AI-powered grocery service Hungryroot raises $40M17 Jun 2021
Online grocer Hungryroot raised $40 million in a Series C funding round, according to a press release from the company. The funding round was led by private equity firm L Catterton, and Hungryroot said the funds will be used to “substantially” increase the number of groceries and recipes it offers, grow the team, invest in automation technology and optimize its personalization algorithm.
Hungryroot focuses on personalization of grocery service through its AI-powered platform that curates shopping carts for individual customers. According to the company, it’s personalization service not only saves consumers two to three hours per week in shopping time, but it manages to do so while increasing revenue. Compared to other grocery delivery services, the average customer average customer spending 64% more on Hungryroot in their first five months.
This model has made Hungryroot profitable. The company said that it has been profitable since 2020 and is on track to make $175 million in revenue this year. Next year, the company said it is forecasting $300 million, making it one of the coveted technology startups that is running in the black rather than relying on investor dollars to keep it afloat.
Part of the success for Hungryroot comes from its subscription services that can be tailored to specific diets. From an array of emerging brands in its store to the service’s ability to provide individual nutritional support through meal planning, Hungryroot has employed its proprietary predictive technology to deliver both groceries and recipes to individuals making it into a one-stop-shop for busy consumers.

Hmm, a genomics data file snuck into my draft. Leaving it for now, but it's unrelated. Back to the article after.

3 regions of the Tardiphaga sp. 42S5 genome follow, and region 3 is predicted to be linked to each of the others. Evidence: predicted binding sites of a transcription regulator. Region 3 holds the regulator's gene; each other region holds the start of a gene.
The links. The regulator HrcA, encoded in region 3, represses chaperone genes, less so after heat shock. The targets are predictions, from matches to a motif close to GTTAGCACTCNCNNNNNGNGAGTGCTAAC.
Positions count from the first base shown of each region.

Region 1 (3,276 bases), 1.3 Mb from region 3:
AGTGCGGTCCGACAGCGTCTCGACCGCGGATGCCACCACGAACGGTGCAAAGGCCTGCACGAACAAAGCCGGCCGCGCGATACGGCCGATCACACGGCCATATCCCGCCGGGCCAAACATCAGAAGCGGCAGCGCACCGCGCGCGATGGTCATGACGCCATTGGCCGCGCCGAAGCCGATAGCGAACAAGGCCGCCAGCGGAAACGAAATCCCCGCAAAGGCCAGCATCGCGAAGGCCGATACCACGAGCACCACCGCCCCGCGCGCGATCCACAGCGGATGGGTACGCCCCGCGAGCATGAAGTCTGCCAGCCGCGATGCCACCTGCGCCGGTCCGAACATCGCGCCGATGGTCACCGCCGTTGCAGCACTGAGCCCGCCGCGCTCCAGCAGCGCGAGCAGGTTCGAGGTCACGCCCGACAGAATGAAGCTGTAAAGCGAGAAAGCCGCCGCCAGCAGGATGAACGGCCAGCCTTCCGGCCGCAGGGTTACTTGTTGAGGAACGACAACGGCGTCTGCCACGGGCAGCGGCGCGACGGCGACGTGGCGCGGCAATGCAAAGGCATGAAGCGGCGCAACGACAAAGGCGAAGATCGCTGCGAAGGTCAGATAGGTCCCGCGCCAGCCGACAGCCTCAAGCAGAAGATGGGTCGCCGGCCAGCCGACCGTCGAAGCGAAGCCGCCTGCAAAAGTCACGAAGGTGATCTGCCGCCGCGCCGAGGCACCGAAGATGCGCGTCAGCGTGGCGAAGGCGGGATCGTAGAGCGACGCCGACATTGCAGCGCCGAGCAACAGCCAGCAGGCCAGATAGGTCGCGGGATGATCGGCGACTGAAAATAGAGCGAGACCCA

Its model is similar to that of meal kits where shoppers receive weekly deliveries based on their preferences, but this online grocer takes things a step further by providing an end-to-end grocery shopping experience rather than simply providing the ingredients for individual meals. In addition to simplifying grocery shopping, the service has also been able to take advantage of the surge in popularity of online grocery shopping.
The pandemic has altered the concept of shopping. What was once a trip to a brick-and-mortar store has become a digital interface where one’s weekly dietary needs can be filled with the click of a button. While many places are beginning to reopen, shopping online appears to be here to stay. A study by Mercatus and research firm Incisiv predicts that online grocery sales will double their current market share and account for 21.5% of total U.S. supermarket sales.
With such a rosy outlook, investors have poured into the space, and services such as Good Eggs, Weee and Imperfect Foods have announced influxes of funding in recent months. Hungryroot itself raised $35 million since its founding in 2015, and this recent funding announcement more than doubles that sum. The company is now valued at $750 million, Bloomberg reported.
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